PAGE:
1. Skip to navigation
  2. Skip to content
  3. Skip to sidebar
Source link: http://archive.mises.org/6774/hans-sennholz-rip/

Hans Sennholz, RIP

June 25, 2007 by

Hans F. Sennholz is one of the handful of economists who dared defend free markets and sound money during the dark years before the Misesian revival, and to do so with eloquence, precision, and brilliance. From his post at Grove City College, and his lectures around the world, he has produced untold numbers of students who look to him as the formative influence in their lives. He has been a leading public voice for freedom in times when such voices have been exceedingly rare.

This much is well known about him. But there are other aspects to his life and career you may not know. Sennholz. FULL ARTICLE

{ 6 comments }

David June 25, 2007 at 1:47 pm

I am very saddened by this news and I’d like to extend my condolences to Mr. Sennholz’s family and friends.

I came across Hans Sennholz’s writing not too long ago and was thrilled to read and learn from some of his recent articles on economics and inflation. I’ll continue to read his work for his honesty and his insights, and I hope to share them with more people in the years to come.

Per-Olof Samuelsson June 25, 2007 at 8:06 pm

I was sorry to hear that. I haven’t read everything Dr. Sennholz has written, but I have liked what I have read.

Alexander Villacampa June 25, 2007 at 9:19 pm

Rest in peace Dr. Sennholz. I was sadly never able to meet you but your writings made a big impact on me. Your contributions to freedom and Austrian economics will never be forgotten.

Bruce Koerber June 25, 2007 at 10:02 pm

Dear Lew,

Indebted are we to you for telling us how indebted we are to Hans Sennholz. I was aware that he was a student of Mises but I did not know the timing and how that must have brought joy to Ludwig von Mises when the world around him was spiraling towards socialism.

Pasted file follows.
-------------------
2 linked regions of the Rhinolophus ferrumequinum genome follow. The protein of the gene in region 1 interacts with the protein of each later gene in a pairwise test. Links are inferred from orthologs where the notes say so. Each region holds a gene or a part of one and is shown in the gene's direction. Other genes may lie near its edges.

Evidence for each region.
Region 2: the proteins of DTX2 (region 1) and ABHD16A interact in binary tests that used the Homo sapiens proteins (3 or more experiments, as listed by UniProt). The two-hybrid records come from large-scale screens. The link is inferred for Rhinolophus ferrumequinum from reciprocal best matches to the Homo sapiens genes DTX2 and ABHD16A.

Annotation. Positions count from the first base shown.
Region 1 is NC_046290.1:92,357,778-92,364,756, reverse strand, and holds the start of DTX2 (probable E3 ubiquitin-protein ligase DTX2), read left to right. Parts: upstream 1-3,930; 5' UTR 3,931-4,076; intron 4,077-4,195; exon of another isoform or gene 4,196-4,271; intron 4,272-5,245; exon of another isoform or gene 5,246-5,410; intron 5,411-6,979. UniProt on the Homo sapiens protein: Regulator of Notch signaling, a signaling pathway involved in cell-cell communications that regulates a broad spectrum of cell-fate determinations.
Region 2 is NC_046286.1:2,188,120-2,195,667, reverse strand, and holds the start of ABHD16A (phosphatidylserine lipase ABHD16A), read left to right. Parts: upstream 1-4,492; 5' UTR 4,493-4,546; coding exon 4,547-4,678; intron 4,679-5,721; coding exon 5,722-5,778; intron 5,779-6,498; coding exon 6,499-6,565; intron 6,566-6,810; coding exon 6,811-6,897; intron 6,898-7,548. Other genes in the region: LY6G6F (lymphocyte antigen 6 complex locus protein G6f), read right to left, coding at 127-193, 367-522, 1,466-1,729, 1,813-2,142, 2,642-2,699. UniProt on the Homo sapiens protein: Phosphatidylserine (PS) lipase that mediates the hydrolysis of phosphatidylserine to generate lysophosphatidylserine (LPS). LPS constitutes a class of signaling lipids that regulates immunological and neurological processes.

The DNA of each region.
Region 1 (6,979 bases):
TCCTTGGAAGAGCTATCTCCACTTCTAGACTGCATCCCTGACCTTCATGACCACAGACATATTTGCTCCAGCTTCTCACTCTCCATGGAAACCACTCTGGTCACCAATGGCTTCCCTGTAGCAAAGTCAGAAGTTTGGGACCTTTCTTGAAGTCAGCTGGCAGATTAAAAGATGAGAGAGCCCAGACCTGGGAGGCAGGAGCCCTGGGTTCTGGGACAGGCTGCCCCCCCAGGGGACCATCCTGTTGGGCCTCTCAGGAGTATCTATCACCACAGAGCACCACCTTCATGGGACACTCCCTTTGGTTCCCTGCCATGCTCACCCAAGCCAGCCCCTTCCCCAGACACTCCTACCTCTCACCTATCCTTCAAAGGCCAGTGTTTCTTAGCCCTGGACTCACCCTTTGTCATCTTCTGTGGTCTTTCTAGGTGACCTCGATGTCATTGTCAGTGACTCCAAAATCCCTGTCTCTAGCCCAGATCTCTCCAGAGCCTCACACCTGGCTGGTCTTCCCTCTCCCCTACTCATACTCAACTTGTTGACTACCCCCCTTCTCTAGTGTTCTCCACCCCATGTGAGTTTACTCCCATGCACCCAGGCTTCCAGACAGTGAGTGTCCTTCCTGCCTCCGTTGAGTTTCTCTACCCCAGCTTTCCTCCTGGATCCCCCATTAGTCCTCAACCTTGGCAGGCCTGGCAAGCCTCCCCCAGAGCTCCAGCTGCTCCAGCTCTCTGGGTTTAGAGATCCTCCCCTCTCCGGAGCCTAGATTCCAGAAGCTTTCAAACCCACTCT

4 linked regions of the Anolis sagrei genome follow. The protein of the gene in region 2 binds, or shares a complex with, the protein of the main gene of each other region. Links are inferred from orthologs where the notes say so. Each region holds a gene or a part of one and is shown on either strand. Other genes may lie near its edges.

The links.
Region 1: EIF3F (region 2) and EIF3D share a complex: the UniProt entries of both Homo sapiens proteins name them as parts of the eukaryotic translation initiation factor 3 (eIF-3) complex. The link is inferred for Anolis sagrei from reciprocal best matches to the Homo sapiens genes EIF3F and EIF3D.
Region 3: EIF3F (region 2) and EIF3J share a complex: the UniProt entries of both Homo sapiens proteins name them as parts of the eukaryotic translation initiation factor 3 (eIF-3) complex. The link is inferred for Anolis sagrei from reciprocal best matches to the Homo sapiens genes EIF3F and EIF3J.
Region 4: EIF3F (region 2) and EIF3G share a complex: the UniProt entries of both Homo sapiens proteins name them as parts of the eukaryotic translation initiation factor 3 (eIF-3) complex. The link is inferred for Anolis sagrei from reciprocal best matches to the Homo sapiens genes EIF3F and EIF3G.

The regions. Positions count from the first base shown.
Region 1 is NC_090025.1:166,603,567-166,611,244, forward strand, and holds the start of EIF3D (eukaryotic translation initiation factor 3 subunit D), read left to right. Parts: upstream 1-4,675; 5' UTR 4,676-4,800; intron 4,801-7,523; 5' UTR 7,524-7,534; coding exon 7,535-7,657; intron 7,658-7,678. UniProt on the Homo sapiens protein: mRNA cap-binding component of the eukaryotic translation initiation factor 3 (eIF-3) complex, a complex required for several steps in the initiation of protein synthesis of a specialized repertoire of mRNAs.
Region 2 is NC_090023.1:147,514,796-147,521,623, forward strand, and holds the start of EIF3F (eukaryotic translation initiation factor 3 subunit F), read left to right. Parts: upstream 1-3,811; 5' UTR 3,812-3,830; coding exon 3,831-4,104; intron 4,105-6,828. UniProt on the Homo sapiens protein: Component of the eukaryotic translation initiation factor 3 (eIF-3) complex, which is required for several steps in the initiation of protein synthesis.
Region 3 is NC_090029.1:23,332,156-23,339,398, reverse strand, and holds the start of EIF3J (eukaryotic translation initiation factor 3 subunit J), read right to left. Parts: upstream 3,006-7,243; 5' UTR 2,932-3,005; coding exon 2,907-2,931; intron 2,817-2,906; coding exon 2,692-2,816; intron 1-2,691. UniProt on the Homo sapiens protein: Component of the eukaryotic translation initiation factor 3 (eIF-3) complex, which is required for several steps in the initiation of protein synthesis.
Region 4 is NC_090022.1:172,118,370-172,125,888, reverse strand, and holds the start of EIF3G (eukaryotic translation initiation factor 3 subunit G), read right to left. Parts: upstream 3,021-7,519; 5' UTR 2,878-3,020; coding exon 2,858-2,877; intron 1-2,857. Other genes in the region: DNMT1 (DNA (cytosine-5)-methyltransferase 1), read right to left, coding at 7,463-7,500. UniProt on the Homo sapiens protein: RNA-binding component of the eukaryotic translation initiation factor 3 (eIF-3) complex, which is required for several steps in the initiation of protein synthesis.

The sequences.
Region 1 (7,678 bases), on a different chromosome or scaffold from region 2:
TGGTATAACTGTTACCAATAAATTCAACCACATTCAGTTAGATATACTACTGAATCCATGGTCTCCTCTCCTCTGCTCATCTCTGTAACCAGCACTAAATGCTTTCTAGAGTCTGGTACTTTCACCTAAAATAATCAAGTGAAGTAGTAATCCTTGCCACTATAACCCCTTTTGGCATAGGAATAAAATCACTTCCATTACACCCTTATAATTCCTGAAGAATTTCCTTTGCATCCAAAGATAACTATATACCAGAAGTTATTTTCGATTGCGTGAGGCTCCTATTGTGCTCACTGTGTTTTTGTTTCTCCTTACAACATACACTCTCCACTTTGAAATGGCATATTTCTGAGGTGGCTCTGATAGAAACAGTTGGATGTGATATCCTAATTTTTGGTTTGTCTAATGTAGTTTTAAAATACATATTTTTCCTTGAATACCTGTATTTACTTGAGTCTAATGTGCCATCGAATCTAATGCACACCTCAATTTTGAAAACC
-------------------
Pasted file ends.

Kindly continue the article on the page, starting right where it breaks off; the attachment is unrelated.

It is my hope that we all fight the battle, like Hans Sennholz, armed with the ethical foundation of economics from its beginning to the present and into the future.

Paul Marks June 26, 2007 at 10:33 am

A fine article about a fine man (rest in peace indeed Professor Sennholz).

I sometimes wonder what Ludwig Von Mises would have achieved had he remained in Geneva, but when one considers the great things he achieved in the United States thought along the lines of “perhaps he could have achieved even more if….” are rather absurd. The United States was, and is, the most important nation of the West (and I say that as a nonAmerican) so standing for reason in the United States is of great importance (as Professor Sennholz also understood).

I would make one small critcism of the article. The use of the words “maintain the free trade zone”.

The European Union is not a free trade zone. The “single market” of this customs union (that has developed, as it was always intended to do, into a state)is simply an excuse for a great tide of regulations on all aspects of life(the German government estimates that more than 80% of new regulations come from the E.U. level of government in one way or another).

Certainly the “single market” was sold to such people as Mrs (now Lady) Thatcher on free trade grounds. But, in practice, many providers of goods and services find there are all sorts of barriers to trade.

Sadly there is no large scale up side to the subsidies, restrictions and endless regulations of the European Union.

Kevin Stone July 24, 2007 at 10:55 pm

Rest In Peace, Dr. Sennholz.

I have very fond memories of Dr. Sennholz. As a junior I took a 400-level class he taught called Futures Trading. I aced the class and found the career direction I’d been longing for.

Kevin G. Stone
Grove City College
Class of 1984

Comments on this entry are closed.

Previous post:

Next post: